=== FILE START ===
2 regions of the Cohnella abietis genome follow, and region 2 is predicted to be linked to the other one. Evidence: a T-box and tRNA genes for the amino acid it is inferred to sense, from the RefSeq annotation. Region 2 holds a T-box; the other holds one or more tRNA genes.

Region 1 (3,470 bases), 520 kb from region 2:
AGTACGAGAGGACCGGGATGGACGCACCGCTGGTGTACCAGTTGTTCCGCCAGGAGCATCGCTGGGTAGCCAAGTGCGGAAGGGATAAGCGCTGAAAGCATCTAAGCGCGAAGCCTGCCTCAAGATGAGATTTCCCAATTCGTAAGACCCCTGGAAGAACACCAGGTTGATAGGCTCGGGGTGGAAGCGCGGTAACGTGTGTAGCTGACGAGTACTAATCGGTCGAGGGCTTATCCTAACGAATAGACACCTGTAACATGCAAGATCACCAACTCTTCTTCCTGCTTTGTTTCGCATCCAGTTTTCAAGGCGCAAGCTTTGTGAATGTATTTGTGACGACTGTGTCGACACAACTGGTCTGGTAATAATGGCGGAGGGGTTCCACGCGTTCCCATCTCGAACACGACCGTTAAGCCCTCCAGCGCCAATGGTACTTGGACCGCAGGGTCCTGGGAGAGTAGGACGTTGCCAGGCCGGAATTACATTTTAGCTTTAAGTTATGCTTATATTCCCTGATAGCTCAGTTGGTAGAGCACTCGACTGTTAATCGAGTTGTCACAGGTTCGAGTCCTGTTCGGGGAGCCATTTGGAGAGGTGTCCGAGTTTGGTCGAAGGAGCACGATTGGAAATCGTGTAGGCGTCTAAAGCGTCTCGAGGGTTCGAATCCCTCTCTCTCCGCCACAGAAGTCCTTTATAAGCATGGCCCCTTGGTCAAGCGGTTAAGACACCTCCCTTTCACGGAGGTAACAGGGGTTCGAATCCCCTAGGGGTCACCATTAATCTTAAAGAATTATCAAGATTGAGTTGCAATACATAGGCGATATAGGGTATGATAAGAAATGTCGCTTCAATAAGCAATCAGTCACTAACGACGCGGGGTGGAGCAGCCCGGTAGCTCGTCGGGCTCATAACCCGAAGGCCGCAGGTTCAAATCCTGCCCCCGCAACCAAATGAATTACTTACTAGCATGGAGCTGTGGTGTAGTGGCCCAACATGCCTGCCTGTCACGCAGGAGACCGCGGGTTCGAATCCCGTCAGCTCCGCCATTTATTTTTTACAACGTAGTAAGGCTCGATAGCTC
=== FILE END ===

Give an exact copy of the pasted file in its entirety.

2 regions of the Cohnella abietis genome follow, and region 2 is predicted to be linked to the other one. Evidence: a T-box and tRNA genes for the amino acid it is inferred to sense, from the RefSeq annotation. Region 2 holds a T-box; the other holds one or more tRNA genes.

Region 1 (3,470 bases), 520 kb from region 2:
AGTACGAGAGGACCGGGATGGACGCACCGCTGGTGTACCAGTTGTTCCGCCAGGAGCATCGCTGGGTAGCCAAGTGCGGAAGGGATAAGCGCTGAAAGCATCTAAGCGCGAAGCCTGCCTCAAGATGAGATTTCCCAATTCGTAAGACCCCTGGAAGAACACCAGGTTGATAGGCTCGGGGTGGAAGCGCGGTAACGTGTGTAGCTGACGAGTACTAATCGGTCGAGGGCTTATCCTAACGAATAGACACCTGTAACATGCAAGATCACCAACTCTTCTTCCTGCTTTGTTTCGCATCCAGTTTTCAAGGCGCAAGCTTTGTGAATGTATTTGTGACGACTGTGTCGACACAACTGGTCTGGTAATAATGGCGGAGGGGTTCCACGCGTTCCCATCTCGAACACGACCGTTAAGCCCTCCAGCGCCAATGGTACTTGGACCGCAGGGTCCTGGGAGAGTAGGACGTTGCCAGGCCGGAATTACATTTTAGCTTTAAGTTATGCTTATATTCCCTGATAGCTCAGTTGGTAGAGCACTCGACTGTTAATCGAGTTGTCACAGGTTCGAGTCCTGTTCGGGGAGCCATTTGGAGAGGTGTCCGAGTTTGGTCGAAGGAGCACGATTGGAAATCGTGTAGGCGTCTAAAGCGTCTCGAGGGTTCGAATCCCTCTCTCTCCGCCACAGAAGTCCTTTATAAGCATGGCCCCTTGGTCAAGCGGTTAAGACACCTCCCTTTCACGGAGGTAACAGGGGTTCGAATCCCCTAGGGGTCACCATTAATCTTAAAGAATTATCAAGATTGAGTTGCAATACATAGGCGATATAGGGTATGATAAGAAATGTCGCTTCAATAAGCAATCAGTCACTAACGACGCGGGGTGGAGCAGCCCGGTAGCTCGTCGGGCTCATAACCCGAAGGCCGCAGGTTCAAATCCTGCCCCCGCAACCAAATGAATTACTTACTAGCATGGAGCTGTGGTGTAGTGGCCCAACATGCCTGCCTGTCACGCAGGAGACCGCGGGTTCGAATCCCGTCAGCTCCGCCATTTATTTTTTACAACGTAGTAAGGCTCGATAGCTC